'Female' Hurricanes Kill More People

'Female' Hurricanes Kill More People
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Just like women, hurricanes are unpredictable. At least that's what meteorologists before the 1970s thought, so that is why they gave all hurricanes feminine names. (Yes, this is a true story.) Then, society decided that gender stereotypes weren't funny, and meteorologists -- not wanting to be labeled "sexist" -- implemented the current system in which hurricanes alternate between male and female names. 

Now, meteorologists have an entirely new problem on their hands: Female hurricanes kill more people.

The authors of a new PNAS study asked volunteers to rate the masculinity or femininity of the names of 94 real hurricanes that struck the U.S. from 1950 to 2012. Two outliers, hurricanes Katrina and Audrey (incidentally, both "female" hurricanes), were removed from the analysis because their death tolls were far greater than all the others (1833 and 416 deaths, respectively). Thus, the authors whittled the analysis to 92 hurricanes.

They found that the more feminine a hurricane's name, the higher its estimated death toll. The results held even after considering other factors, such as the total damage caused by the hurricane.

The researchers then asked volunteers to predict the intensity of hurricanes in 2014. They selected names from the official list of 2014 Atlantic hurricanes. (Note that none of them have actually occurred yet, since hurricane season began on June 1.) Just as they predicted, people rated hurricanes with male names as more intense than those with female names. (The notable exception was "Bertha," which understandably received high marks.) Other experiments showed that volunteers were likelier to evacuate if the hurricane had a male name.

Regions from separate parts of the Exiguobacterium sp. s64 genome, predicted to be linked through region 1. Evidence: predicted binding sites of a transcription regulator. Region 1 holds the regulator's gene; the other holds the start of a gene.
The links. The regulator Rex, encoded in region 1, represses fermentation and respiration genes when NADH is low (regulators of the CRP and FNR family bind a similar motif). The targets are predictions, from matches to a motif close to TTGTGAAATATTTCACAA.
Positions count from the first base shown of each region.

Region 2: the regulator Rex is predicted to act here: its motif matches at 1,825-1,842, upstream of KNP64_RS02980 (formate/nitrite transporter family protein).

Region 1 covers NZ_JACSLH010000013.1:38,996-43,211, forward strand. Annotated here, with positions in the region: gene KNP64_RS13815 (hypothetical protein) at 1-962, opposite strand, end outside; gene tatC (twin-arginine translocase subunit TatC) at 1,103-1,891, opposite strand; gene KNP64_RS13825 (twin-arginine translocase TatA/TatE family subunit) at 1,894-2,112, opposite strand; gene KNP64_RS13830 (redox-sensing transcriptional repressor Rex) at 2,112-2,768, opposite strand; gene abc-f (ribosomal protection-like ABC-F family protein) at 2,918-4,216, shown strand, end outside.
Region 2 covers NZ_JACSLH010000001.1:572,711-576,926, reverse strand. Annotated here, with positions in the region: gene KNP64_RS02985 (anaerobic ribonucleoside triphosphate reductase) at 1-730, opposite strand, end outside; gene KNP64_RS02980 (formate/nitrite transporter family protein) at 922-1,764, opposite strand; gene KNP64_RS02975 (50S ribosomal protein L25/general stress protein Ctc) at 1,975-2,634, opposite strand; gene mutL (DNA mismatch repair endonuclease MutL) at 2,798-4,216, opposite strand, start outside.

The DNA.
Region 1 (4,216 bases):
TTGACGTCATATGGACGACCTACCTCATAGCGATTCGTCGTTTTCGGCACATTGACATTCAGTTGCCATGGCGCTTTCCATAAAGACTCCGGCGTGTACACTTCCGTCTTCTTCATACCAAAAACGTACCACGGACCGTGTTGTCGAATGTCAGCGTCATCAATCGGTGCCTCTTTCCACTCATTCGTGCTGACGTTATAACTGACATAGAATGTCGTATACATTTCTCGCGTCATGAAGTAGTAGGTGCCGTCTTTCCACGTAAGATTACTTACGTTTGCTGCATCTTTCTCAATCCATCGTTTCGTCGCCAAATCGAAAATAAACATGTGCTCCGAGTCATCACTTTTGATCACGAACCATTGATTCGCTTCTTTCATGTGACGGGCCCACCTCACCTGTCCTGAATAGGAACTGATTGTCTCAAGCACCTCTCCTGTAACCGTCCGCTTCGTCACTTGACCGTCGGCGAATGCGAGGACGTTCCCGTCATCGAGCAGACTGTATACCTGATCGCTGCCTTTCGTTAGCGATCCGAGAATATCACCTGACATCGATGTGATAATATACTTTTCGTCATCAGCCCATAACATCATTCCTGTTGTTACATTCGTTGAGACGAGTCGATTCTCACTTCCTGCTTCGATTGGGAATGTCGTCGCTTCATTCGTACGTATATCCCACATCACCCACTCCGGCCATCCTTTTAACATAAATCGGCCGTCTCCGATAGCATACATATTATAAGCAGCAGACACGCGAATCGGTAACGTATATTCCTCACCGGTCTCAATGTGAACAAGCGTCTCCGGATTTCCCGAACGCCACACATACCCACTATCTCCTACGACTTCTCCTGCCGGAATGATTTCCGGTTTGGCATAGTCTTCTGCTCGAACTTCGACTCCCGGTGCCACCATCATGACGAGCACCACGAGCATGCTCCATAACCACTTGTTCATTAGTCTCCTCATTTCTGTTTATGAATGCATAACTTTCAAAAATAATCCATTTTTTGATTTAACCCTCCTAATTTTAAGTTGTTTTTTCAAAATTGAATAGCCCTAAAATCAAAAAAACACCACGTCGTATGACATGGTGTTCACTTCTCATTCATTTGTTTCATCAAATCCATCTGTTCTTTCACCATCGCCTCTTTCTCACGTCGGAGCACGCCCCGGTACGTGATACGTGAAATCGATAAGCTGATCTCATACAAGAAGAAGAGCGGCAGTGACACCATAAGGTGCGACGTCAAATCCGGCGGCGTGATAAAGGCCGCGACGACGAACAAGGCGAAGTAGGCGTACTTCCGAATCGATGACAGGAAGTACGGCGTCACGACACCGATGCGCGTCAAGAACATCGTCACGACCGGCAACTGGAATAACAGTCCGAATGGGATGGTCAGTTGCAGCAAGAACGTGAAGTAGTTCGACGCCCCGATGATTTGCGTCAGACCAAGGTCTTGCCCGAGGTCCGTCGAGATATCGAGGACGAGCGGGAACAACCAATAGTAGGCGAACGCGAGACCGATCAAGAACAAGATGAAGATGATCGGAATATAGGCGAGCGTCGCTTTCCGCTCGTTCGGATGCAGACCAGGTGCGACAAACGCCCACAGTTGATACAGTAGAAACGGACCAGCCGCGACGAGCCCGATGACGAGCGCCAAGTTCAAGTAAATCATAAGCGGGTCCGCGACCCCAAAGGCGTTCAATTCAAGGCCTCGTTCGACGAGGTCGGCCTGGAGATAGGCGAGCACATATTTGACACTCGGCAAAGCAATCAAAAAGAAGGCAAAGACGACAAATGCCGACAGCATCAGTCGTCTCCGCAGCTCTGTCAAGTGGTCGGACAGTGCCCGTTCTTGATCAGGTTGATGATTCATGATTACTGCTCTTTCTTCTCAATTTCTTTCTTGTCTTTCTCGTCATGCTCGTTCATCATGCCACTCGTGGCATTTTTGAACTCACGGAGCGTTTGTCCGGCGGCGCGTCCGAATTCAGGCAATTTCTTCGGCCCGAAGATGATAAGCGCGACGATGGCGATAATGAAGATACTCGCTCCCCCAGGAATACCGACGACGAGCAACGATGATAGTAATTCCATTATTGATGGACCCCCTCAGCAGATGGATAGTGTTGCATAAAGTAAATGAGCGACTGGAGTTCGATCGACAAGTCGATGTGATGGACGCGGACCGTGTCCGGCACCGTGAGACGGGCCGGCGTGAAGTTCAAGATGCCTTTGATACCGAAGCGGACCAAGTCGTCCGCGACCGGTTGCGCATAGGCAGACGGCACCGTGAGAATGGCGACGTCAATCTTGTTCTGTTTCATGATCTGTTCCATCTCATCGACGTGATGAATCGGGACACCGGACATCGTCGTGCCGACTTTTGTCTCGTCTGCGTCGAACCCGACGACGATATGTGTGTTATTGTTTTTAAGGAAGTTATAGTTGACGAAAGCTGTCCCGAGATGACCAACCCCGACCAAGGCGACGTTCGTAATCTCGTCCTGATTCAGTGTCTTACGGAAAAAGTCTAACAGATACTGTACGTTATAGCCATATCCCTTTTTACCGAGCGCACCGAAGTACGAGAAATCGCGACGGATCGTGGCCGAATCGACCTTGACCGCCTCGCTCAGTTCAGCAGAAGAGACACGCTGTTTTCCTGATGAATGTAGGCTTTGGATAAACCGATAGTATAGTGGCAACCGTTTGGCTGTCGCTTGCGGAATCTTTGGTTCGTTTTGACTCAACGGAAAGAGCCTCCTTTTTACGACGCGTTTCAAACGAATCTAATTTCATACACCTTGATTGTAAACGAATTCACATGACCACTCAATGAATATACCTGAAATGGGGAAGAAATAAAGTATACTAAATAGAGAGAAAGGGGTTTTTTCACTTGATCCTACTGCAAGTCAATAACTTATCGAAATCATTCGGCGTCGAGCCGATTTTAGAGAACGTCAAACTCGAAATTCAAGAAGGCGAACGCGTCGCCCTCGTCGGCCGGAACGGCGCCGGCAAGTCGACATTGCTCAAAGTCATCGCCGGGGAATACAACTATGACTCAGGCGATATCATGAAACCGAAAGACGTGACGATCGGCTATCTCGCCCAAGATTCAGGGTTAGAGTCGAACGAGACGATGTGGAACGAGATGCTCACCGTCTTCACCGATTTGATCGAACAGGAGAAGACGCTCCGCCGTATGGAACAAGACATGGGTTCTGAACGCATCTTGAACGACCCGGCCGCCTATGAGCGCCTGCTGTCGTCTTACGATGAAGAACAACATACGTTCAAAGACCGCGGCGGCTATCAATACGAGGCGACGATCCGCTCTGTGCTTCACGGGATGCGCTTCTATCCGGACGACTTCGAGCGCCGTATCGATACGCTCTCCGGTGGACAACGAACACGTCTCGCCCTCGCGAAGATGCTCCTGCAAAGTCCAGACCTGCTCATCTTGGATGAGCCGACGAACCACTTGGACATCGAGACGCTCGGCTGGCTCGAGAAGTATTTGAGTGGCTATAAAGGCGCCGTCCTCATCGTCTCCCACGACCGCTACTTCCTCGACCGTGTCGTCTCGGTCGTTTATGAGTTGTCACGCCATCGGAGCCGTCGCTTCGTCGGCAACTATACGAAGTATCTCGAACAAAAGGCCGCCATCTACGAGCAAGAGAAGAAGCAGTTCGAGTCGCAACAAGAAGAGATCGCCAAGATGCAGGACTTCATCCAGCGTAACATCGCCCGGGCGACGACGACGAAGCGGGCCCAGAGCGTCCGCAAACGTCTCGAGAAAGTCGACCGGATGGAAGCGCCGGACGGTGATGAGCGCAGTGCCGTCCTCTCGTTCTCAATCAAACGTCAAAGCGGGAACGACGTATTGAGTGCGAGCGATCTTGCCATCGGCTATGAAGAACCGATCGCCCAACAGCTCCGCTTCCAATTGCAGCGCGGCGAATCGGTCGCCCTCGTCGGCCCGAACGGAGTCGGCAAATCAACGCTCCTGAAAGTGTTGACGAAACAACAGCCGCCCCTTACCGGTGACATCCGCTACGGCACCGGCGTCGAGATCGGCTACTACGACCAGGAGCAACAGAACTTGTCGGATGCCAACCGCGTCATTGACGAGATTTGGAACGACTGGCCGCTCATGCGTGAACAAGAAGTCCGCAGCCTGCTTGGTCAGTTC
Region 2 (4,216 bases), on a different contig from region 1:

What explains these results? Because men are widely perceived as stronger and more dangerous than women, the authors believe that this may subconsciously affect how people respond to hurricanes. A "female" hurricane may sound less threatening, and as a result, people do not take proper precautions. The researchers suggest that policymakers come up with a new naming system and that meteorologists stop calling hurricanes "he" or "she".

Perhaps we should name hurricanes after mass murderers, instead? "Hurricane Hitler" would certainly attract a lot of attention.

Source: Kiju Jung, Sharon Shavitt, Madhu Viswanathan, and Joseph M. Hilbe. "Female hurricanes are deadlier than male hurricanes." PNAS. Published online before print: 2-June-2014. doi: 10.1073/pnas.1402786111.

(AP Photo)

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